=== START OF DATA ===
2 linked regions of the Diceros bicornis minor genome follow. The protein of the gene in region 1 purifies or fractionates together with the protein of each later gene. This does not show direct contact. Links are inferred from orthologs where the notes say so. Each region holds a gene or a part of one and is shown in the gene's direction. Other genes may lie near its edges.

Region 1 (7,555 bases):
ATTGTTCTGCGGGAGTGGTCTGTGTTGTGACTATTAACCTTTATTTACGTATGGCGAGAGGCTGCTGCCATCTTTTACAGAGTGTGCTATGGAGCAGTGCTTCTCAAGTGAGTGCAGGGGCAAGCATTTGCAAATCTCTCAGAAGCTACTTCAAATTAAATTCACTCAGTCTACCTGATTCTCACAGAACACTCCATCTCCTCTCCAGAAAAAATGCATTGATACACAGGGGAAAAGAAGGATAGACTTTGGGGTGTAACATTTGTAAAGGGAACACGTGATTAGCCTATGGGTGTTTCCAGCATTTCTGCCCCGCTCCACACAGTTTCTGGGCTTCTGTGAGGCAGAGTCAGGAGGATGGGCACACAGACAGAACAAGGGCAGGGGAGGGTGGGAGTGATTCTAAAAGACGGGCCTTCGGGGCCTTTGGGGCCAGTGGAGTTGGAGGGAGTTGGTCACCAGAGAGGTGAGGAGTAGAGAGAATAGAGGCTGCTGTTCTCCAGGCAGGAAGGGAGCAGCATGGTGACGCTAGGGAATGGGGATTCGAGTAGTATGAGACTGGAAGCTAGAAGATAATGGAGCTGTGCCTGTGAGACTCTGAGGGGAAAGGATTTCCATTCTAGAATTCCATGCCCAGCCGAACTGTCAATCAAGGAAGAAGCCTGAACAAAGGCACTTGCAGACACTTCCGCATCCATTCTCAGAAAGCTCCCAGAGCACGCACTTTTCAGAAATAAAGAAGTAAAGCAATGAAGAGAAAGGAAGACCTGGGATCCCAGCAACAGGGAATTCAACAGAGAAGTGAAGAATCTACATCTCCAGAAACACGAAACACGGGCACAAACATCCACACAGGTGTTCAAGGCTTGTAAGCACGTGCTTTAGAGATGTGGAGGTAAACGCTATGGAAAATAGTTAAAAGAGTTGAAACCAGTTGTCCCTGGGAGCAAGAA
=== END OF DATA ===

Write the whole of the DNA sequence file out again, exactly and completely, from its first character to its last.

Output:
2 linked regions of the Diceros bicornis minor genome follow. The protein of the gene in region 1 purifies or fractionates together with the protein of each later gene. This does not show direct contact. Links are inferred from orthologs where the notes say so. Each region holds a gene or a part of one and is shown in the gene's direction. Other genes may lie near its edges.

Region 1 (7,555 bases):
ATTGTTCTGCGGGAGTGGTCTGTGTTGTGACTATTAACCTTTATTTACGTATGGCGAGAGGCTGCTGCCATCTTTTACAGAGTGTGCTATGGAGCAGTGCTTCTCAAGTGAGTGCAGGGGCAAGCATTTGCAAATCTCTCAGAAGCTACTTCAAATTAAATTCACTCAGTCTACCTGATTCTCACAGAACACTCCATCTCCTCTCCAGAAAAAATGCATTGATACACAGGGGAAAAGAAGGATAGACTTTGGGGTGTAACATTTGTAAAGGGAACACGTGATTAGCCTATGGGTGTTTCCAGCATTTCTGCCCCGCTCCACACAGTTTCTGGGCTTCTGTGAGGCAGAGTCAGGAGGATGGGCACACAGACAGAACAAGGGCAGGGGAGGGTGGGAGTGATTCTAAAAGACGGGCCTTCGGGGCCTTTGGGGCCAGTGGAGTTGGAGGGAGTTGGTCACCAGAGAGGTGAGGAGTAGAGAGAATAGAGGCTGCTGTTCTCCAGGCAGGAAGGGAGCAGCATGGTGACGCTAGGGAATGGGGATTCGAGTAGTATGAGACTGGAAGCTAGAAGATAATGGAGCTGTGCCTGTGAGACTCTGAGGGGAAAGGATTTCCATTCTAGAATTCCATGCCCAGCCGAACTGTCAATCAAGGAAGAAGCCTGAACAAAGGCACTTGCAGACACTTCCGCATCCATTCTCAGAAAGCTCCCAGAGCACGCACTTTTCAGAAATAAAGAAGTAAAGCAATGAAGAGAAAGGAAGACCTGGGATCCCAGCAACAGGGAATTCAACAGAGAAGTGAAGAATCTACATCTCCAGAAACACGAAACACGGGCACAAACATCCACACAGGTGTTCAAGGCTTGTAAGCACGTGCTTTAGAGATGTGGAGGTAAACGCTATGGAAAATAGTTAAAAGAGTTGAAACCAGTTGTCCCTGGGAGCAAGAA